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By Andy Hammermeister Ph.D., P.Ag.
Every day we make choices about what we eat and how we live. Will it be a salad or a burger? Should I drive my car or walk? Now we ask ourselves, “Should we be buying organic food?” As consumers we have great influence on every business through the food chain, from the farmer to processors to local grocery stores. So every time we buy organic we are, in effect, voting with our dollars. Most shoppers say they buy organic food for reasons of personal or family health, the environment, and/or animal welfare. Are these valid reasons for buying organic?
Let’s face it, everything we do in our lives involves some level of risk, whether it’s crossing a street or running with the bulls. The rules or standards for organic agriculture and food are designed to take a precautionary approach. That’s not to say that non-organic food isn’t safe. Our food system is carefully regulated, whether it is organic or not. However, just as crosswalks are used to reduce the risk associated with crossing the street, organic has developed standards intended to minimize risks associated agriculture and food.
Until recently, claims could not be made about the benefits of organic
production systems or products. In the UK, however, the British Code
of Advertising has now accepted 22 claims that can be made about organic
food1. These claims cover everything from
pesticides, food additives, fats, antibiotics, vitamins and minerals,
genetic engineering, animal welfare, wildlife and the environment. These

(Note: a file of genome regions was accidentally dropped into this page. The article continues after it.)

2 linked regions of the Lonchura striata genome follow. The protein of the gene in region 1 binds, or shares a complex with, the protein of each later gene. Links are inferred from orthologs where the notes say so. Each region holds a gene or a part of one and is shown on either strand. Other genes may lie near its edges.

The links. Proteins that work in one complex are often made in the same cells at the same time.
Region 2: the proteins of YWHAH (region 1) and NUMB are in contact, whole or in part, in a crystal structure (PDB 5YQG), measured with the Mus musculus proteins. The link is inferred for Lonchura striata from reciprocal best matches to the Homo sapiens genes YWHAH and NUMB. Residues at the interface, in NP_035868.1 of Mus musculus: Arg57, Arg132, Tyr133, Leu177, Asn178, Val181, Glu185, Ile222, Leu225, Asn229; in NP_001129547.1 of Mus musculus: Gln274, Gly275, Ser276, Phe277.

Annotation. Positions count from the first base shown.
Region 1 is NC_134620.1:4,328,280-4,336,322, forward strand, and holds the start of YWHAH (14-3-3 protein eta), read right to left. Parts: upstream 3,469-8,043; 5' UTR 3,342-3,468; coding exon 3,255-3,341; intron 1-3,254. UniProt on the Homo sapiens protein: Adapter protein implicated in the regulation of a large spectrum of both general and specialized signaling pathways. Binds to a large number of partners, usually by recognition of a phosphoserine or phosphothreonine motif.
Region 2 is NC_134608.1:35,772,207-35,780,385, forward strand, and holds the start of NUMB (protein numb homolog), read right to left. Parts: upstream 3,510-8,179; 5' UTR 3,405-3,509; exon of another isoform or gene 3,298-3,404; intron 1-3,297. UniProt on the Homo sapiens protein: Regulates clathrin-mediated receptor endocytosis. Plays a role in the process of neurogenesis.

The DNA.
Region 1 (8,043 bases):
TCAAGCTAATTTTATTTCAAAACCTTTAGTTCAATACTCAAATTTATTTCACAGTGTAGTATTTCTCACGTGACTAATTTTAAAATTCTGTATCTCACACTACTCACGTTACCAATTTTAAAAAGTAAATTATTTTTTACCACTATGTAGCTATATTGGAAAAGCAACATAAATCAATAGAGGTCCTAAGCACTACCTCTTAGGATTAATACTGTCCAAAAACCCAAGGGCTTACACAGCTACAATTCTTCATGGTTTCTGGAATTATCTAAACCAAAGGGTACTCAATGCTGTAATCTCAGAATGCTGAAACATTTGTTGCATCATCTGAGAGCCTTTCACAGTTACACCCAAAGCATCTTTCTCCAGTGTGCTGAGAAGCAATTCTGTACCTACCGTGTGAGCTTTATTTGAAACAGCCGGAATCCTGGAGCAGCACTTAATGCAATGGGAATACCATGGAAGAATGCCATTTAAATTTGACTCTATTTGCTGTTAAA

claims are supported by a growing body of research that has been designed
to compare organic foods and production systems with other systems2.
Agriculture in general has a big impact on the plants and animals that would naturally live on the land. We can’t entirely avoid these impacts but we can try to minimize them. Compared with conventional farming, organic performs at least as well as non-organic and in many ways better. Synthetic pesticides, fertilizers and confined livestock operations are not permitted in organic production. This means that there is lower risk of pesticides, nutrients, manure, and antibiotics affecting the soil, ground water, rivers, lakes, atmosphere and the life within them6. It still means that farmers must be responsible for managing what happens on their farm. Overall, organic farming also supports more wildlife than non-organic farming7.
Organic farming also uses much less energy than conventional agriculture,
mostly because it doesn’t use nitrogen fertilizer8.
The Rodale Institute has reported that organic farming systems use 30%
less fossil fuels than other farming systems9.
They have also found that organic farming tends to hold more carbon
in the soil, reducing carbon dioxide emissions. Carbon dioxide is an
important greenhouse gas that contributes to climate change10.
We as consumers face difficult choices every day. Many of those choices involve balancing the risks and benefits of our activities. Research is increasingly showing that buying organic reduces many risks associated with agriculture and food while also providing benefits. Farmers and food processors will respond to consumer demand; they will use fewer pesticides, fertilizers, additives, antibiotics etc. if that is what the consumer wants. It is our responsibility as a consumer, however, to be prepared to pay more for our food so that farmers can change their practices.
1. Soil Association Information Sheet 11/24/2005 (version
This article was originally published in Reader's Digest and is reproduced here with permission.
Posted May 2007
© 2012, Organic Agriculture Centre of Canada (OACC)